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More than 400 Jewish clergy press Netanyahu on E1

JTA

December 18, 2012 | 9:29 am

A crane lifts a concrete block for the construction of a section of the Israeli barrier in Shuafat refugee camp in the West Bank, near Jerusalem, on Dec. 5. Photo by Ammar Awad/Reuters

A crane lifts a concrete block for the construction of a section of the Israeli barrier in Shuafat refugee camp in the West Bank, near Jerusalem, on Dec. 5. Photo by Ammar Awad/Reuters

More than 400 American Jewish clergy asked Israeli Prime Minister Benjamin Netanyahu not to go ahead with new construction in a corridor connecting eastern Jerusalem to the West Bank settlement of Ma'ale Adumim.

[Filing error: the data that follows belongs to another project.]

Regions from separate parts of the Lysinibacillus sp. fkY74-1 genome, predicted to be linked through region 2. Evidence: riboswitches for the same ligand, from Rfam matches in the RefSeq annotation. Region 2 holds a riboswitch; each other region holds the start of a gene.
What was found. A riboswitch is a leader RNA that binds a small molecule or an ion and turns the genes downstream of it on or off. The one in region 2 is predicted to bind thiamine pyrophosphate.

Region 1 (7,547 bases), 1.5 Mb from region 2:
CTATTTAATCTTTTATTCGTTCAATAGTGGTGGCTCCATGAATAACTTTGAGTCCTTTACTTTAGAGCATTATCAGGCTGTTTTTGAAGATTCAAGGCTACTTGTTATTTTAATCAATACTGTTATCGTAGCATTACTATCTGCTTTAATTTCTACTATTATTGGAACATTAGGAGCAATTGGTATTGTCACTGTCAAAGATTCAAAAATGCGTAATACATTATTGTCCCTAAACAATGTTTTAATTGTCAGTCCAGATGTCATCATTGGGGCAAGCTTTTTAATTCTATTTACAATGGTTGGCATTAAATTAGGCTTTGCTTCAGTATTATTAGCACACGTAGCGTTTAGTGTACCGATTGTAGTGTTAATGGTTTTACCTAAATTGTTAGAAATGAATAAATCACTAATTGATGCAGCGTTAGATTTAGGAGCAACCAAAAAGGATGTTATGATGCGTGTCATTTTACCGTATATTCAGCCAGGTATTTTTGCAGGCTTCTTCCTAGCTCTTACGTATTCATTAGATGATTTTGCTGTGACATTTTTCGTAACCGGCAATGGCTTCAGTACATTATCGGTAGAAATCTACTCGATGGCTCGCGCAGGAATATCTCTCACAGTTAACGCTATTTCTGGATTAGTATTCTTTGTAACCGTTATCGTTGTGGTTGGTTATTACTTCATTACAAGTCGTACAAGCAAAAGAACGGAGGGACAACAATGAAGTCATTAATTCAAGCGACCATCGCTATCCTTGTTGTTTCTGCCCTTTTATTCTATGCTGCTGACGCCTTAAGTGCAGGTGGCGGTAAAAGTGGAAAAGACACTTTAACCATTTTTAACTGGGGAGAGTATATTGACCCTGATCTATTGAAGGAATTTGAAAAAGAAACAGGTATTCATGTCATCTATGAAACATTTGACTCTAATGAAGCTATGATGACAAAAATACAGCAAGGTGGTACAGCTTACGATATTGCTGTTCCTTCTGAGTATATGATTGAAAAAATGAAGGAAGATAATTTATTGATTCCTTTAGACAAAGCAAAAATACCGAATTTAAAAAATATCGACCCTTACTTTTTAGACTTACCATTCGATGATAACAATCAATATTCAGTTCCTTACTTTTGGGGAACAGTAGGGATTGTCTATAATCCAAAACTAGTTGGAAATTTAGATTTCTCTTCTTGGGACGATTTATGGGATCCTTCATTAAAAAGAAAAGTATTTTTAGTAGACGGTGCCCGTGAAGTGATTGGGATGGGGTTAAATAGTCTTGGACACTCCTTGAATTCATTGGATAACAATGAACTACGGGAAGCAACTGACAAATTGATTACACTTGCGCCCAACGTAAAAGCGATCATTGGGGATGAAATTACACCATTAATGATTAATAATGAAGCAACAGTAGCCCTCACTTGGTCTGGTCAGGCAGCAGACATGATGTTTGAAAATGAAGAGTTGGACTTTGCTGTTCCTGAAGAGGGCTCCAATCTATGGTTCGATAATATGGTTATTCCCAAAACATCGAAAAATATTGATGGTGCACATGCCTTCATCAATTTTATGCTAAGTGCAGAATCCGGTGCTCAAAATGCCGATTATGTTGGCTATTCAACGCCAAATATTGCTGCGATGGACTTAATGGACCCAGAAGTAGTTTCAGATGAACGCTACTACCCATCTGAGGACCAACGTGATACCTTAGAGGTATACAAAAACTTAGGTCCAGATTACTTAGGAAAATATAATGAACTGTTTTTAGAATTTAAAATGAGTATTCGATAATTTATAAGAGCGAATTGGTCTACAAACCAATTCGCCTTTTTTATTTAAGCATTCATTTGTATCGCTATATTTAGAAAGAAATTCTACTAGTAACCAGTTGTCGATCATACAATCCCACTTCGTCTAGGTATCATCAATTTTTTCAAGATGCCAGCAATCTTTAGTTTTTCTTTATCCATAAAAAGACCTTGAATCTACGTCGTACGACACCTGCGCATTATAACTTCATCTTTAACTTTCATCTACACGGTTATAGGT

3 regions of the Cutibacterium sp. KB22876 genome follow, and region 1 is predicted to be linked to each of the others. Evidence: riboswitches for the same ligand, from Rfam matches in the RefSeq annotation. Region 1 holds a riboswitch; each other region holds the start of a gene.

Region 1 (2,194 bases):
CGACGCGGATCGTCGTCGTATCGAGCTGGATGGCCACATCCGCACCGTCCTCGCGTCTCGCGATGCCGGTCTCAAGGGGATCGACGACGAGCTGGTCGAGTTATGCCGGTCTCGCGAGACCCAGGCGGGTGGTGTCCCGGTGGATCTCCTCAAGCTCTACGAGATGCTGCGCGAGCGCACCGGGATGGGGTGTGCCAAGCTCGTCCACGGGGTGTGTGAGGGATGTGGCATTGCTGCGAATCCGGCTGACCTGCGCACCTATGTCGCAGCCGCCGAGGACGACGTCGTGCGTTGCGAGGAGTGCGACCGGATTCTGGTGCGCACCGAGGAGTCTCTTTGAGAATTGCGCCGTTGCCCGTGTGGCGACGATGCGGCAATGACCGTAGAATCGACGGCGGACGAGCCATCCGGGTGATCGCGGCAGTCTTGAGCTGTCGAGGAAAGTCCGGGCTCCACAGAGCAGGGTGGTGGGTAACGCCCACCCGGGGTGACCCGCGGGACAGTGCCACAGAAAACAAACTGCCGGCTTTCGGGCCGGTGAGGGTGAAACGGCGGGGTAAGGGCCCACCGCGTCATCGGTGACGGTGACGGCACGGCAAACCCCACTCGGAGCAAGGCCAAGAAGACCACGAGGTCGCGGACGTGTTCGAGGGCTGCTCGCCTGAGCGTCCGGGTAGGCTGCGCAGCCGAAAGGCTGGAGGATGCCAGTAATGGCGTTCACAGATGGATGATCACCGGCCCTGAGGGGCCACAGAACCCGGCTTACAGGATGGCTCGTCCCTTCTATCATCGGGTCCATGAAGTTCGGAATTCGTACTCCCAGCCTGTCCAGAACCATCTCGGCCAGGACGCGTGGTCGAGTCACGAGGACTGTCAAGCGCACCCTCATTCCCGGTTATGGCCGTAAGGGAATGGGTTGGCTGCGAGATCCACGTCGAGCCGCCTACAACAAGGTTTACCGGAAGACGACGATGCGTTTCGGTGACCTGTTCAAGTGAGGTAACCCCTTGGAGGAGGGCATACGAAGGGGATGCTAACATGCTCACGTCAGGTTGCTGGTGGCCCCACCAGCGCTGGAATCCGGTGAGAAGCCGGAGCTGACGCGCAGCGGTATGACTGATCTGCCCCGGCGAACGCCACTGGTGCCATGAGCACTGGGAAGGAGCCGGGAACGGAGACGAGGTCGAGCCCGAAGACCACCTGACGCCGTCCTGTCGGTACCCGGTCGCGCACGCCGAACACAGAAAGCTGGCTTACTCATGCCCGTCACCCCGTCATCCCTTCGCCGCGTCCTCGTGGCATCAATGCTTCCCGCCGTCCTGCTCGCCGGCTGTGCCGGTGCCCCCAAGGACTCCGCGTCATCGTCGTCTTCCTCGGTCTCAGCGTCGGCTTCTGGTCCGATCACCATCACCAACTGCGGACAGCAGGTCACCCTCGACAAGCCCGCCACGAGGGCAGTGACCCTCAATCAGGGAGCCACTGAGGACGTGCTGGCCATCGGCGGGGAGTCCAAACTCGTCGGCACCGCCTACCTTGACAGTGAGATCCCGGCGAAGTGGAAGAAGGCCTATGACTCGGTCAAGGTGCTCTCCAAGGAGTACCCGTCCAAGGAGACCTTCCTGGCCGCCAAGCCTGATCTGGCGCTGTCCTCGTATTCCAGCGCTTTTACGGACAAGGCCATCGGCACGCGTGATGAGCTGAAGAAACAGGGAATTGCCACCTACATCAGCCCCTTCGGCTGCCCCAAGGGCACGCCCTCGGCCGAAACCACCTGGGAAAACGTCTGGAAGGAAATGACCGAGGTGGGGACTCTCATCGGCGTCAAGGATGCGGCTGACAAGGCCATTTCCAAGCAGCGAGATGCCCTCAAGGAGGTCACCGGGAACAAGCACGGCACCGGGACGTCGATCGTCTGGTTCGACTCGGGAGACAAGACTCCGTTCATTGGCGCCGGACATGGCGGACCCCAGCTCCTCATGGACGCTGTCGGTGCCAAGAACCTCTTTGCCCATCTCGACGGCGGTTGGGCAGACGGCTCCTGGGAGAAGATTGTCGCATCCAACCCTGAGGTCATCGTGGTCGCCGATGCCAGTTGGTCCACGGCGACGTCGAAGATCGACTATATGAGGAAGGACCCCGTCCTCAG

"We fear that building settlements in E1 would be the final blow to a peaceful solution," read the letter released Monday and organized by J Street, Americans for Peace Now and Rabbis for Human Rights-North America. "If Israel builds in E1, it will cut East Jerusalem off from its West Bank surroundings and effectively bifurcate the West Bank. In doing so, E1 will literally represent an obstacle to a two-state solution."

Successive American governments have opposed development in E1, concerned that it would interrupt the contiguity of any future Palestinian state. Israeli officials have argued that its development does not necessarily prevent a contiguous Palestinian state.

"As American rabbis and cantors, we also fear that construction in E1 damages the critical relationship between Israel and the United States," the letter states. "Construction in E1 would violate repeated commitments to the United States, dating back to 1994, not to build settlements in the area."

The signatories are rabbis, rabbinical students, cantors and cantorial students from across the United States, including large representations from Los Angeles, the Bay Area, Denver, Boston, Florida, Chicago, the Washington DC-area, and New York.

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